The familiarity of hangover symptoms never seems to render them less crippling: the headache, the lethargy, the nausea.
But the psychological side effect of drinking known as “The Fear” — the low-level anxiety and spectre of doom — is one that can’t always be soothed by Tylenol and a greasy breakfast.
The Fear is deeper than the vague sense you embarrassed yourself with the confessions or confrontations of the uninhibited. According to Urban Dictionary, that online lexicon consulted by parents when they don’t understand their kids’ lingo, The Fear is “the sense that you have done yourself some lasting damage after a night of drinking.”
Symptoms include “the feeling that you are going to die soon” and the “sense that people or organizations are out to get you,” along with angst and foreboding. The only solution seems to be waiting for the misery to be over, clinging to the faint hope you survive it.
“I call it the ‘shameover,’” said Jenny Morris, cocktail critic and columnist for Toronto website She Does the City. “I feel guilty for throwing my day away, and I get extremely moody. Things that felt possible become impossible. . . I become the black swan.”
That can lead to what Morris called a shame spiral.
“Whatever I’ve been working towards, like eating healthy, forget it. Not going to happen. Going to exercise? Forget it, not happening. You want to get a jump start on applying for jobs? Nope. Go for brunch? Maybe.”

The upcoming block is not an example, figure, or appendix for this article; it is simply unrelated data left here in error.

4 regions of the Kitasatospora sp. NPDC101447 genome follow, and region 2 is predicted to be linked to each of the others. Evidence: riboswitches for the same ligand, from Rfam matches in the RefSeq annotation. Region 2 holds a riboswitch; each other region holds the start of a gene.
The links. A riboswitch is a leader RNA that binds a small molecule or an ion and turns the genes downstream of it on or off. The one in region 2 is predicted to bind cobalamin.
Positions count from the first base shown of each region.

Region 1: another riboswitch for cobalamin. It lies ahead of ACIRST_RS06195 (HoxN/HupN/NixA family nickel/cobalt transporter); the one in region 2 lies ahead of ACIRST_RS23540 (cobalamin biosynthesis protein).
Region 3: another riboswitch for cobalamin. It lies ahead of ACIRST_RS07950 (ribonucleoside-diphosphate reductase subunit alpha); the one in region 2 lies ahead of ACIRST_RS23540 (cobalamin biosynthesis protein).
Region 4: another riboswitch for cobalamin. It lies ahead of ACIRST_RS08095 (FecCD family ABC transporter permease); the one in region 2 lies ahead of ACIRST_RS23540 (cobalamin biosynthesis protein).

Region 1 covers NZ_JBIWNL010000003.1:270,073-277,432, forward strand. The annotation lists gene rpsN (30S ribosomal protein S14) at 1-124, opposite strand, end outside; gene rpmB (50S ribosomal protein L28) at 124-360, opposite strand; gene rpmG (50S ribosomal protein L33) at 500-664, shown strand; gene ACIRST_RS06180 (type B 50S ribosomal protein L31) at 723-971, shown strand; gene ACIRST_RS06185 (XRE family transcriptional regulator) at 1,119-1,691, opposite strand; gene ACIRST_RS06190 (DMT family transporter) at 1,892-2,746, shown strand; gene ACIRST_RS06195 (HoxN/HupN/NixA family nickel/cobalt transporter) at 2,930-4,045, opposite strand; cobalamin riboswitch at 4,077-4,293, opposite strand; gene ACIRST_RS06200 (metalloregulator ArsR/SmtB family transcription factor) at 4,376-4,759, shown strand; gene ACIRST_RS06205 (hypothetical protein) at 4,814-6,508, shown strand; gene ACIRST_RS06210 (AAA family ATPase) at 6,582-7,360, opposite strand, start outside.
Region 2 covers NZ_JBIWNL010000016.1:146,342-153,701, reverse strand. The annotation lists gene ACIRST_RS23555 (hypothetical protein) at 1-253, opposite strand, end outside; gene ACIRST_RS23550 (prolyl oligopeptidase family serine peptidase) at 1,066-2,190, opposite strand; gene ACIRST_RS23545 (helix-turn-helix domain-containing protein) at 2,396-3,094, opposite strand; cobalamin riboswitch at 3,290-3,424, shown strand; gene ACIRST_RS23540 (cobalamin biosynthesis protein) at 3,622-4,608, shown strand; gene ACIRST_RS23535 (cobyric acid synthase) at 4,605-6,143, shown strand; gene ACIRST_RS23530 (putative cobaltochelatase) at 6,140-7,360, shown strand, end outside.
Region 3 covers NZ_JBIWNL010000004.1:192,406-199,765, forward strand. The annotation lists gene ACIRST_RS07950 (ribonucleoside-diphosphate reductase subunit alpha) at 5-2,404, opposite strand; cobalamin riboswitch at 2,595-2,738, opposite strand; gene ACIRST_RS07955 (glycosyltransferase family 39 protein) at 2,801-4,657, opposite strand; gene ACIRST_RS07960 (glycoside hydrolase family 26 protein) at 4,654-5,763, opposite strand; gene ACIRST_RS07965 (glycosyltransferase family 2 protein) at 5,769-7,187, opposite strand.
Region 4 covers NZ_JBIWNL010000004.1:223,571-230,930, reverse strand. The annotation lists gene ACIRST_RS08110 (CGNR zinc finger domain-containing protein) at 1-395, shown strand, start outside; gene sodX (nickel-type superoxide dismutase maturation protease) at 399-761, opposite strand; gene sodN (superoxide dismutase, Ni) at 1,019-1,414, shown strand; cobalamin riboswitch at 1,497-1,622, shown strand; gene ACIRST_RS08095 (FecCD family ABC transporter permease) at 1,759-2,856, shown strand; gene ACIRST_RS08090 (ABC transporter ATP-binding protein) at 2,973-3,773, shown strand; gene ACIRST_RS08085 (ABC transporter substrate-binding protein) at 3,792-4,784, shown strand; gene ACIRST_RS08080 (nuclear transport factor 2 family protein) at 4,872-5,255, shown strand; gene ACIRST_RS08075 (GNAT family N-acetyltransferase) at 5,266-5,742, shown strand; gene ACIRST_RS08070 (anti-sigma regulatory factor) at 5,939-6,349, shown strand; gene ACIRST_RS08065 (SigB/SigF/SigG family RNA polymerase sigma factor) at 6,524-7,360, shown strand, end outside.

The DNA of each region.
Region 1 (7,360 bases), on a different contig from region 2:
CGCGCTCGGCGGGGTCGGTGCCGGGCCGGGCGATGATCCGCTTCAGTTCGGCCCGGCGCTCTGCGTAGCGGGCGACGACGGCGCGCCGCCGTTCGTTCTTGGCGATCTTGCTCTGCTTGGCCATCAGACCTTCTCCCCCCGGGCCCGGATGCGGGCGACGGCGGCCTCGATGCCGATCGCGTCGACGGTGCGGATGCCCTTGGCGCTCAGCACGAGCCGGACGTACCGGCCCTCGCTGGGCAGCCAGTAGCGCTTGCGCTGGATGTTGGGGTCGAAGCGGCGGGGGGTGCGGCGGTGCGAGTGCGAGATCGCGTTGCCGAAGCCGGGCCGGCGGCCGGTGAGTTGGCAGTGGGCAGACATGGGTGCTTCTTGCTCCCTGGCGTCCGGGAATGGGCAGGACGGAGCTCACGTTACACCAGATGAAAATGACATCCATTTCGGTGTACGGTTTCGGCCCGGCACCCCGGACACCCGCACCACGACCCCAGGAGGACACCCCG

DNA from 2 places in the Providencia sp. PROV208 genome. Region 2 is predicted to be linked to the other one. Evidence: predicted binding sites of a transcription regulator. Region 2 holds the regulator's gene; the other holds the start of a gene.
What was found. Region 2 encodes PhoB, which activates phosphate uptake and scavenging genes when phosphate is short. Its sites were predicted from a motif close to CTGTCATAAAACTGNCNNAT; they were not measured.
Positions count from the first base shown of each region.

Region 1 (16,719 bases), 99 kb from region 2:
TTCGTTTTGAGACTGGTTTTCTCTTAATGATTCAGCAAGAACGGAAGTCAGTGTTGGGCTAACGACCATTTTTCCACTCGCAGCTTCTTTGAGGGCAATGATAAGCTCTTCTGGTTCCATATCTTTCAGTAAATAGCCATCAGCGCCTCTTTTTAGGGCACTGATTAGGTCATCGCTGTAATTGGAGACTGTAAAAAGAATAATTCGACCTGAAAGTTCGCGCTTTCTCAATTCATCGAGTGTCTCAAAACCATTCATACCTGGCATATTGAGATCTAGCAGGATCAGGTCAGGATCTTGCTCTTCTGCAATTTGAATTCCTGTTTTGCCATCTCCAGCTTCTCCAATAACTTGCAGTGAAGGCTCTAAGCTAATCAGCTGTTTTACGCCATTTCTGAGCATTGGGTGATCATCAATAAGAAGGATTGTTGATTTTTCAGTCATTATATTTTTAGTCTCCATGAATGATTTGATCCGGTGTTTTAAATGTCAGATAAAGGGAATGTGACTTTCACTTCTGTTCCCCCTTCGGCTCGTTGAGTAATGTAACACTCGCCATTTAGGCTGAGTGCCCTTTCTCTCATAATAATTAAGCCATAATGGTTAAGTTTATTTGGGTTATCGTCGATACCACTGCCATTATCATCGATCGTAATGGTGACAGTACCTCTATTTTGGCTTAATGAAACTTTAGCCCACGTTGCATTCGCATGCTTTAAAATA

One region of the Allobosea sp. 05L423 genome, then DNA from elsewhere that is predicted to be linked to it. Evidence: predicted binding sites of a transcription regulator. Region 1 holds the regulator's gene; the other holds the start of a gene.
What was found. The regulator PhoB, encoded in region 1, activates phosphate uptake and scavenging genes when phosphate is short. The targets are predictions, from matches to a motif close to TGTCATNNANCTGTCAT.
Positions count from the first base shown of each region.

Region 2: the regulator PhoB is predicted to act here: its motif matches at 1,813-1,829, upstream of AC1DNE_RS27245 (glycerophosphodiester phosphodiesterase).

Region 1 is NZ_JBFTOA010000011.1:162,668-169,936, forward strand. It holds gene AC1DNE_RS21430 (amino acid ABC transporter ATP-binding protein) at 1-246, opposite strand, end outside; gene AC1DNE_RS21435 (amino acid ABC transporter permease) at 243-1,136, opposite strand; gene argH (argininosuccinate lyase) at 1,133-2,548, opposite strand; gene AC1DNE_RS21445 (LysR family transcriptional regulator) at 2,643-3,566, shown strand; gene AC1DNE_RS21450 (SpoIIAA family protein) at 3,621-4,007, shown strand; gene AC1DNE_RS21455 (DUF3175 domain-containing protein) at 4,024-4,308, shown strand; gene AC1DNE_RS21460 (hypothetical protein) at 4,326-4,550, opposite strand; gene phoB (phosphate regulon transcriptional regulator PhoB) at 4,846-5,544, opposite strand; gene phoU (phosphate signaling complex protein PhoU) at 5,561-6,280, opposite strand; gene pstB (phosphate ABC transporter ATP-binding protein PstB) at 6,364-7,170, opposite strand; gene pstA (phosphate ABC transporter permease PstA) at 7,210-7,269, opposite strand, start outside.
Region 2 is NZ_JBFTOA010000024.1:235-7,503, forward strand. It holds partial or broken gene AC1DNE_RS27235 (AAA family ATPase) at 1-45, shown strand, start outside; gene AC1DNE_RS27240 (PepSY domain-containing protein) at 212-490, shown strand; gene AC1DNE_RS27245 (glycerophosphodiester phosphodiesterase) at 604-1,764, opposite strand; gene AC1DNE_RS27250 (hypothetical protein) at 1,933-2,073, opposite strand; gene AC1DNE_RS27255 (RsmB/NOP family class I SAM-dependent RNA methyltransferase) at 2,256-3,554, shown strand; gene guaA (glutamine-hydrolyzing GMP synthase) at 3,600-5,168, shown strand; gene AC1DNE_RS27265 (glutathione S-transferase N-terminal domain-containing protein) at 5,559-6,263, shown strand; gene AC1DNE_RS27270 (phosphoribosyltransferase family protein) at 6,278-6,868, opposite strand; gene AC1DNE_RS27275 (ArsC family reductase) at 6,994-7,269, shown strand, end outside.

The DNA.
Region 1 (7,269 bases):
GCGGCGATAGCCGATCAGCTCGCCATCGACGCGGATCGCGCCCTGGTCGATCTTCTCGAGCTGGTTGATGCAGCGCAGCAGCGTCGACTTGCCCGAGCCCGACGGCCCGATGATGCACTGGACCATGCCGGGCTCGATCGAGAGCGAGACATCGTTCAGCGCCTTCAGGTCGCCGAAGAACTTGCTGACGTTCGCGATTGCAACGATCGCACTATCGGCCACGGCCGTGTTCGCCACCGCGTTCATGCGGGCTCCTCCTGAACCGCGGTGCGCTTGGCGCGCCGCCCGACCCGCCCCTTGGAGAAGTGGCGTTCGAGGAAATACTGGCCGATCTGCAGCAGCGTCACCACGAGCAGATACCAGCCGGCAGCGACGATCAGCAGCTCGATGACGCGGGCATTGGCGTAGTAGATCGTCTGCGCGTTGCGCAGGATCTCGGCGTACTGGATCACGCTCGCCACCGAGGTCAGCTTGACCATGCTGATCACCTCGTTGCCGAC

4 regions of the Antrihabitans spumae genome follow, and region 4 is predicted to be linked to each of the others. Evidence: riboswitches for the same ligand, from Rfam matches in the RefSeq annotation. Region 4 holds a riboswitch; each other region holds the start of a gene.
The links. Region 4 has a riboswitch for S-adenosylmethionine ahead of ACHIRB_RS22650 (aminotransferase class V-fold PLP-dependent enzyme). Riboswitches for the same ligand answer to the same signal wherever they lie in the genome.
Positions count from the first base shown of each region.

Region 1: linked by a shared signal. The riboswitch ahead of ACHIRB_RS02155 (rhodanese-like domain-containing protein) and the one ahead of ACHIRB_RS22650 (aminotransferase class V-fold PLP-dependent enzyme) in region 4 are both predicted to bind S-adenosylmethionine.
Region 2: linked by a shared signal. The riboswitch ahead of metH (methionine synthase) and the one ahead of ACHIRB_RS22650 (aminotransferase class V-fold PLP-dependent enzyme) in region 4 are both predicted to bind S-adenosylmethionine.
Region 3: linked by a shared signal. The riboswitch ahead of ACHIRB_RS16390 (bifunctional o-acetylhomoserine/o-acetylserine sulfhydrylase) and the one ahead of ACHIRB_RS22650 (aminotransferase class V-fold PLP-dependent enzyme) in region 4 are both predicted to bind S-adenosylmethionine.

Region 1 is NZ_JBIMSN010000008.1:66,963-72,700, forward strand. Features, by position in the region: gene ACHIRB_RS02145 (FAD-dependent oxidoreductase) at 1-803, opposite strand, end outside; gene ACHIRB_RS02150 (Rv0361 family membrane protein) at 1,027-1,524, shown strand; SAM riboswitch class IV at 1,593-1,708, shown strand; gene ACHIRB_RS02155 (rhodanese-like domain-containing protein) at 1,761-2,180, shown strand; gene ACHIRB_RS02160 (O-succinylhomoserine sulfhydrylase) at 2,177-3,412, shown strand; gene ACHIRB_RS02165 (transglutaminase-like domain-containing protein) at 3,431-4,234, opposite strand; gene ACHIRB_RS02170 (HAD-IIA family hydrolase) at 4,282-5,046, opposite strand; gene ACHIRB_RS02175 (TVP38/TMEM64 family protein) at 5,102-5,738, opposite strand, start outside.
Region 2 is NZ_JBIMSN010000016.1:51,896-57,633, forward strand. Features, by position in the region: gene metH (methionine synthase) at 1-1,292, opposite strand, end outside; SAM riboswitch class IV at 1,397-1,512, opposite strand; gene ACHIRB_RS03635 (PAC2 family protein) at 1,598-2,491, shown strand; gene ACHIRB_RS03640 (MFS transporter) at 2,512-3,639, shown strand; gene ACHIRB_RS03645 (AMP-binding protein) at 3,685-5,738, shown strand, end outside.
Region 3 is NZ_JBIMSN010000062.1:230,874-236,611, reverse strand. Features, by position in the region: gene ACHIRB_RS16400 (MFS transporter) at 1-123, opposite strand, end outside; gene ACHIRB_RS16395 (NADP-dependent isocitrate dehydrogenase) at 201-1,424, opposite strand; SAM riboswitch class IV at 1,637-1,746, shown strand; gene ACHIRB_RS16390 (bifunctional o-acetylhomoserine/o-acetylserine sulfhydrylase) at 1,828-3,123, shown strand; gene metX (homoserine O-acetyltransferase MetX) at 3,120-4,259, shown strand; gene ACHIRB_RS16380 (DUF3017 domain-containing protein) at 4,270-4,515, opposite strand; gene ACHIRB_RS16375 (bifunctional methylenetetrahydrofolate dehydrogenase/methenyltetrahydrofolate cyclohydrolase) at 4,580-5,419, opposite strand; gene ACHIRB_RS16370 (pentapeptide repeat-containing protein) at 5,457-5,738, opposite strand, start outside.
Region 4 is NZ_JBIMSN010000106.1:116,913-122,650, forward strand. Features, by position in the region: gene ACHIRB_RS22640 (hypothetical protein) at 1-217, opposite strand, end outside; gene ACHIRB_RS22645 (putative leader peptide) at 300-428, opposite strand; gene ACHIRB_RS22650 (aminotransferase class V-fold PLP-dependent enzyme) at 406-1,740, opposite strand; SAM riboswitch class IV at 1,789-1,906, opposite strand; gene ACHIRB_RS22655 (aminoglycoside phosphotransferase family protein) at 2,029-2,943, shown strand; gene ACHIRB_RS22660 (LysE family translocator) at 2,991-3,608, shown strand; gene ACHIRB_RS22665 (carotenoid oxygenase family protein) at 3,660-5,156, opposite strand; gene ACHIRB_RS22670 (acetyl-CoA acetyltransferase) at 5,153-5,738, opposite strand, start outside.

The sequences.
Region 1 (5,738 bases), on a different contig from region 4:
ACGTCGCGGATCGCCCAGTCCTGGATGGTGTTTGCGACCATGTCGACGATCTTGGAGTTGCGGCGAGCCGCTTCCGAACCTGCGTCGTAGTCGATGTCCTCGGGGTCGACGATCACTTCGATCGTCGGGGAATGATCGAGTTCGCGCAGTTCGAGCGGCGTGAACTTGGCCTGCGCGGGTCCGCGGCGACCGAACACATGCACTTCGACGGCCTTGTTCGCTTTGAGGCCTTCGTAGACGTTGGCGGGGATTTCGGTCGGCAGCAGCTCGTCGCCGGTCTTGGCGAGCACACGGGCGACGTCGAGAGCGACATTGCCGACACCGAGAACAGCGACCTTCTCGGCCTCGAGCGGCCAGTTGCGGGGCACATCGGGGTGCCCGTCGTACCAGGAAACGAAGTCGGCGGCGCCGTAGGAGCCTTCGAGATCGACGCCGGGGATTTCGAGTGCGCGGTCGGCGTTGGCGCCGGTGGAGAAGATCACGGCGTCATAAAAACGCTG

Though hangovers and alcohol withdrawal, which can become a medical emergency, are different conditions, both may result in serious anxiety, said St. Michael’s Hospital addiction physician Wiplove Lamba.
That relaxed feeling after a glass of wine is believed to be the alcohol working on the brain’s GABA receptors to reduce neuron firing.
“When that starts to wear off, there is a rebound effect where the firing gets heightened a little bit, and you start to get an anxiety-type feeling where your pulse goes up,” Lamba said.
It’s more intense for daily drinkers, but that rebound can still happen to anyone after big night of boozing.
(And, as Centre for Addiction and Mental Health psychiatrist Jan Malat points out, casual drinking that descends into problem drinking will change the brain itself by disrupting its chemical balance, which can result in anxiety disorders and even depression.)
Still, The Fear is real. In a survey of 1,410 Dutch university students, nearly half reported agitation the day after drinking, and more reported regret, confusion and guilt than vomiting, according to a 2012 report in the journal Alcohol and Alcoholism.
Anatomy of a hangover